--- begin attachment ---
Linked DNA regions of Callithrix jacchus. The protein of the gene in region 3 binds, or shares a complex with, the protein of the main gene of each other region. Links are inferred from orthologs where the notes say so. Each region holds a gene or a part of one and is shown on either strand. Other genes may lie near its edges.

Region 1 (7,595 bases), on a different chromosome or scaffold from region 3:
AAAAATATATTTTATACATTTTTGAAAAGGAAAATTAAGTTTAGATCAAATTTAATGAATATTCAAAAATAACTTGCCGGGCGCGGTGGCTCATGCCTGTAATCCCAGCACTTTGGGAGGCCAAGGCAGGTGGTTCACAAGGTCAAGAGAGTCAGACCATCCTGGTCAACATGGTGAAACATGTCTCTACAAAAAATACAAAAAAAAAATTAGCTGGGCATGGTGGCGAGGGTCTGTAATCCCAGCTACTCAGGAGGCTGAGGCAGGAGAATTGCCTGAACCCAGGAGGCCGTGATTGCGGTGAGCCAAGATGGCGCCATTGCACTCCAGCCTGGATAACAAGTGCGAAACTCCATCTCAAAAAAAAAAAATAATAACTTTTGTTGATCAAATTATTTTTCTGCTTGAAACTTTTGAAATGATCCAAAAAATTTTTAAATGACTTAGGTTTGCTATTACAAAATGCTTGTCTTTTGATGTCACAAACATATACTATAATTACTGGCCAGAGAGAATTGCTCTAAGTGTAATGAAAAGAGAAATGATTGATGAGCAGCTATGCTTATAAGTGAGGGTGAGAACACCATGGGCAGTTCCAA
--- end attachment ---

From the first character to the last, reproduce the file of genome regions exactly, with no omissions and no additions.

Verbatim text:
Linked DNA regions of Callithrix jacchus. The protein of the gene in region 3 binds, or shares a complex with, the protein of the main gene of each other region. Links are inferred from orthologs where the notes say so. Each region holds a gene or a part of one and is shown on either strand. Other genes may lie near its edges.

Region 1 (7,595 bases), on a different chromosome or scaffold from region 3:
AAAAATATATTTTATACATTTTTGAAAAGGAAAATTAAGTTTAGATCAAATTTAATGAATATTCAAAAATAACTTGCCGGGCGCGGTGGCTCATGCCTGTAATCCCAGCACTTTGGGAGGCCAAGGCAGGTGGTTCACAAGGTCAAGAGAGTCAGACCATCCTGGTCAACATGGTGAAACATGTCTCTACAAAAAATACAAAAAAAAAATTAGCTGGGCATGGTGGCGAGGGTCTGTAATCCCAGCTACTCAGGAGGCTGAGGCAGGAGAATTGCCTGAACCCAGGAGGCCGTGATTGCGGTGAGCCAAGATGGCGCCATTGCACTCCAGCCTGGATAACAAGTGCGAAACTCCATCTCAAAAAAAAAAAATAATAACTTTTGTTGATCAAATTATTTTTCTGCTTGAAACTTTTGAAATGATCCAAAAAATTTTTAAATGACTTAGGTTTGCTATTACAAAATGCTTGTCTTTTGATGTCACAAACATATACTATAATTACTGGCCAGAGAGAATTGCTCTAAGTGTAATGAAAAGAGAAATGATTGATGAGCAGCTATGCTTATAAGTGAGGGTGAGAACACCATGGGCAGTTCCAA